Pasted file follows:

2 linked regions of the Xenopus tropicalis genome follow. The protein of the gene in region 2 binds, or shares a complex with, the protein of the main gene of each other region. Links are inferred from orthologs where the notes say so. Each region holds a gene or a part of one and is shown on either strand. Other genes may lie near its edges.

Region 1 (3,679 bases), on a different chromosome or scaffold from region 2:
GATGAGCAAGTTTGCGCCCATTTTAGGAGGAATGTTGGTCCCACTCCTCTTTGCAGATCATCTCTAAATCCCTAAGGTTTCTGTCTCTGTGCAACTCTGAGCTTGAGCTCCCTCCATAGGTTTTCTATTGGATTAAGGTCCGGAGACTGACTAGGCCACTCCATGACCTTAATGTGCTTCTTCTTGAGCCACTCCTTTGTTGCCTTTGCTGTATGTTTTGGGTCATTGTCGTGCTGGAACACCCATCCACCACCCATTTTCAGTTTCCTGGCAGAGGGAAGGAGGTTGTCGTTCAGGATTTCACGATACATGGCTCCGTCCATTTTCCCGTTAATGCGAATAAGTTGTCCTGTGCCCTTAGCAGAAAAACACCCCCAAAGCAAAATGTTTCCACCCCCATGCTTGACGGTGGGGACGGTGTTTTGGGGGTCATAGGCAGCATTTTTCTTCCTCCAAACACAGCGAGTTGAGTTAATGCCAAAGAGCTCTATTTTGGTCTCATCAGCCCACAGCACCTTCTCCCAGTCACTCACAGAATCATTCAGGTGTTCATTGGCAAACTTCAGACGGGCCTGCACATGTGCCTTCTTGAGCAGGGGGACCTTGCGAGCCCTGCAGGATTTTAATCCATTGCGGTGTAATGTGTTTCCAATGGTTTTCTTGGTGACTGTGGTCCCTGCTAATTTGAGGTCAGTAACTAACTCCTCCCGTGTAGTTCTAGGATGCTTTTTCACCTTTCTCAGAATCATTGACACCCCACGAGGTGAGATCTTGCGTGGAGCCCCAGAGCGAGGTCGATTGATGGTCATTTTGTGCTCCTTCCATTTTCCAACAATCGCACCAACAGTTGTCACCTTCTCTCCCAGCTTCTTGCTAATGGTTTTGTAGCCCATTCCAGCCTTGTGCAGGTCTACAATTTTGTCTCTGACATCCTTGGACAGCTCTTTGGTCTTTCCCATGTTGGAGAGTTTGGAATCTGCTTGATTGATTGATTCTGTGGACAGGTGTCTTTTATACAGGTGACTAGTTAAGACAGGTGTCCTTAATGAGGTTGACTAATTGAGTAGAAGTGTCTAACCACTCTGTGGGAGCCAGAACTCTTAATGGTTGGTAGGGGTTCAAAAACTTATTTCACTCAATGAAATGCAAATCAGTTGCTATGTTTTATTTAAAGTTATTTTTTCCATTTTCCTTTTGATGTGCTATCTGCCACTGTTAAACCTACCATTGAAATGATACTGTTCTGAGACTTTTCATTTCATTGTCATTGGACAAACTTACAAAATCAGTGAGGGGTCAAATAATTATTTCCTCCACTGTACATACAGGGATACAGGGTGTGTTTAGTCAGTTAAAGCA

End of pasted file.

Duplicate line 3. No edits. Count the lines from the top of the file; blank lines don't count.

GATGAGCAAGTTTGCGCCCATTTTAGGAGGAATGTTGGTCCCACTCCTCTTTGCAGATCATCTCTAAATCCCTAAGGTTTCTGTCTCTGTGCAACTCTGAGCTTGAGCTCCCTCCATAGGTTTTCTATTGGATTAAGGTCCGGAGACTGACTAGGCCACTCCATGACCTTAATGTGCTTCTTCTTGAGCCACTCCTTTGTTGCCTTTGCTGTATGTTTTGGGTCATTGTCGTGCTGGAACACCCATCCACCACCCATTTTCAGTTTCCTGGCAGAGGGAAGGAGGTTGTCGTTCAGGATTTCACGATACATGGCTCCGTCCATTTTCCCGTTAATGCGAATAAGTTGTCCTGTGCCCTTAGCAGAAAAACACCCCCAAAGCAAAATGTTTCCACCCCCATGCTTGACGGTGGGGACGGTGTTTTGGGGGTCATAGGCAGCATTTTTCTTCCTCCAAACACAGCGAGTTGAGTTAATGCCAAAGAGCTCTATTTTGGTCTCATCAGCCCACAGCACCTTCTCCCAGTCACTCACAGAATCATTCAGGTGTTCATTGGCAAACTTCAGACGGGCCTGCACATGTGCCTTCTTGAGCAGGGGGACCTTGCGAGCCCTGCAGGATTTTAATCCATTGCGGTGTAATGTGTTTCCAATGGTTTTCTTGGTGACTGTGGTCCCTGCTAATTTGAGGTCAGTAACTAACTCCTCCCGTGTAGTTCTAGGATGCTTTTTCACCTTTCTCAGAATCATTGACACCCCACGAGGTGAGATCTTGCGTGGAGCCCCAGAGCGAGGTCGATTGATGGTCATTTTGTGCTCCTTCCATTTTCCAACAATCGCACCAACAGTTGTCACCTTCTCTCCCAGCTTCTTGCTAATGGTTTTGTAGCCCATTCCAGCCTTGTGCAGGTCTACAATTTTGTCTCTGACATCCTTGGACAGCTCTTTGGTCTTTCCCATGTTGGAGAGTTTGGAATCTGCTTGATTGATTGATTCTGTGGACAGGTGTCTTTTATACAGGTGACTAGTTAAGACAGGTGTCCTTAATGAGGTTGACTAATTGAGTAGAAGTGTCTAACCACTCTGTGGGAGCCAGAACTCTTAATGGTTGGTAGGGGTTCAAAAACTTATTTCACTCAATGAAATGCAAATCAGTTGCTATGTTTTATTTAAAGTTATTTTTTCCATTTTCCTTTTGATGTGCTATCTGCCACTGTTAAACCTACCATTGAAATGATACTGTTCTGAGACTTTTCATTTCATTGTCATTGGACAAACTTACAAAATCAGTGAGGGGTCAAATAATTATTTCCTCCACTGTACATACAGGGATACAGGGTGTGTTTAGTCAGTTAAAGCA